Published on July 28, 2015
Ron Rayner, chairman of the council for the Community of Bedeque and Area, looks over a map of the area that is being purposed to amalgamate with the community. This will be the second amalgamation for the community in a year.
Nancy MacPhee/Journal Pioneer
Published on November 21, 2015
William Cairns and Mary Webster hold a sign against amalgamation after a meeting in Freetown Friday night to discuss ways in preventing amalgamating with Bedeque and Area.
Ancelene MacKinnon/ Journal Pioneer
The Municipality of Bedeque and Area’s effort to annex several adjacent unincorporated communities has been put on hold by the provincial government.
In a letter dated Dec. 2, Communities Minister Robert Mitchell thanked Bedeque and Area’s council for its efforts, but said its current proposal does not meet the baseline requirements government now envisions for new municipalities.
In the same letter Mitchell encourages the council to seek “additional co-operation” with neighbouring municipalities.
“It’s been put in a hold pattern,” said Mitchell, regarding the municipality’s current proposal.
“I think (Bedeque and Area council is) willing to take a step back and look at something even bigger, something that, first of all, will give them a very very strong local voice with government, could bode well for some local economic development and enhance their area overall,” added Mitchell.
The province has stated recently that it wants municipalities to have a minimum population of 4,000 and contain a minimum of $200 million in assessed real estate property value.
Despite taking in a large geographic area of East Prince, Bedeque’s current proposal does not meet those requirements.
The Island Regulatory and Appeals Commission confirmed on Friday that it has received no Bedeque-related requests from the provincial government.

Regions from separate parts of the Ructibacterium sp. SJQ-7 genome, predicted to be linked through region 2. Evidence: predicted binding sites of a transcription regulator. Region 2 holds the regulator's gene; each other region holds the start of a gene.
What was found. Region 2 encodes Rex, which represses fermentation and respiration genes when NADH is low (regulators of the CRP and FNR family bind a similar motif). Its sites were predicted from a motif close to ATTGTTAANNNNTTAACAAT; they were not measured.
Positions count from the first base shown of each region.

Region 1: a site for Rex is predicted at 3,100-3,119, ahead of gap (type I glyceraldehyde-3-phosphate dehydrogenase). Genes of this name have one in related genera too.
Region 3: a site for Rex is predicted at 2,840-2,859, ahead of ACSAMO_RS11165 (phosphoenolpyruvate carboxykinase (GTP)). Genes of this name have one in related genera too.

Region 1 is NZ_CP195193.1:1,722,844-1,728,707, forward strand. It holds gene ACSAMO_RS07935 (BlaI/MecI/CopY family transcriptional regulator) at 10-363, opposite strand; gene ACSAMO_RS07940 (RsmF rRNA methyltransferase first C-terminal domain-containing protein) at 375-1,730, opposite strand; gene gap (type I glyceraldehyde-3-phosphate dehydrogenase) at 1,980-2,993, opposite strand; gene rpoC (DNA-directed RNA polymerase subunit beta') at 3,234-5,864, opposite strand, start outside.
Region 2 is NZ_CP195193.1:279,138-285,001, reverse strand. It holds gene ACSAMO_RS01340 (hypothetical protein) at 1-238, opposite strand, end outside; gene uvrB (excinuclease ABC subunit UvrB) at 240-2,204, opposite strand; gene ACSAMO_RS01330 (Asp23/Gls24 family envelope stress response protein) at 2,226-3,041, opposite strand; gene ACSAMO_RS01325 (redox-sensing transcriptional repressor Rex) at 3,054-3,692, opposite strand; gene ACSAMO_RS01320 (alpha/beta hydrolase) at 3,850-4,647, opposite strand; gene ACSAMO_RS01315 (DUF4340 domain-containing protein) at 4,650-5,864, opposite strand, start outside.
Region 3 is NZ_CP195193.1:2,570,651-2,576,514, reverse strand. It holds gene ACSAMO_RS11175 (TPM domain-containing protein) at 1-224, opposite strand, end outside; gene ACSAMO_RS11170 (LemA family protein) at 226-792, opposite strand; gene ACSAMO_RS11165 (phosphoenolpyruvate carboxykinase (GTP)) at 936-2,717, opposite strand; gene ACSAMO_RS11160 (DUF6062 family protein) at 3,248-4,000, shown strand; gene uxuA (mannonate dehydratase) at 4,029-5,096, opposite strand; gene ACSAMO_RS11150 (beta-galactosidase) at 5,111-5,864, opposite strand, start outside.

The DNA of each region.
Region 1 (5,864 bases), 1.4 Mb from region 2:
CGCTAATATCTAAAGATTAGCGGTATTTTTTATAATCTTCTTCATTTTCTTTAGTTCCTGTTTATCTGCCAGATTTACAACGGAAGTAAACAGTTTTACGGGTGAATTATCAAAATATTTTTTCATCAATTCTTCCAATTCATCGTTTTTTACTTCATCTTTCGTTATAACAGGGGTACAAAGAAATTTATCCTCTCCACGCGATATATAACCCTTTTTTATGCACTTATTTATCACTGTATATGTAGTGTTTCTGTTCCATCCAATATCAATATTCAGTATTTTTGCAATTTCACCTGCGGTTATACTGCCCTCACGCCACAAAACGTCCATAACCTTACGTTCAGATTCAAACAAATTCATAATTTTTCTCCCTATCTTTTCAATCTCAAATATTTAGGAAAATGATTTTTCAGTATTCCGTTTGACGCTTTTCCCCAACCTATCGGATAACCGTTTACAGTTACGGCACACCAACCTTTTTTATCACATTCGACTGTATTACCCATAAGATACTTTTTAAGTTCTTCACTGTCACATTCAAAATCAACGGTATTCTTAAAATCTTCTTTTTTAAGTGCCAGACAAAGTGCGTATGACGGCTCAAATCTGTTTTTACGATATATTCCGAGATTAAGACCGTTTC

Earlier this year the Municipality of Bedeque and Area started the process of expanding its borders through annexation.
It held several public meetings on its plan, sent out a mass mail-out and passed a resolution of council, which was then sent to Department of Communities, Land and Environment.
The next step in the process was supposed to be the minister passing the request off to IRAC, which would have held public meetings on the proposal before making a recommendation to cabinet, which has the final say on the matter.
The annexation plan has raised concerns not only in the unincorporated areas affected, which have limited say in the matter, but also in the two other municipalities in the region: The Municipality of Kinkora and The Town of Borden-Carleton.
The three municipalities mentioned and Mitchell held a meeting in September and one of the things they talked about was an alternative to Bedeque’s effort: creating a regional municipality using the borders of the District 19 legislative ridding, which encompasses all three municipalities, as a tentative outline.
It was to this proposal that Mitchell referred to in his letter to Bedeque’s council, encouraging them to work with their neighbours.
The three municipal councils have said in the past that they would be open to talking about forming one large regional municipality, but that due diligence and public consultations would be paramount.
Borden-Carleton’s council passed a resolution at its October meeting directing staff to request funding from Mitchell’s department for a feasibility study of a regional municipality.
As of Monday night the town had not received a response from that request.
In September, Kinkora’s council directed an independent development officer to research its own options for expansion, including the regional municipality idea.
Ron Rayner, chairman of the Municipality of Bedeque and Area, said Friday that his council has decided not to withdraw their current proposal to government, stating that too much time and effort has already been invested just to scrap it.
But he added that they remain open to working with Borden-Carleton and Kinkora while they wait for Mitchell to do something with their proposal or for regional amalgamation to proceed.
“We’re basically sitting on it,” said Rayner.
“We’re just going to wait until government or the other municipalities decide where they’re going to go.”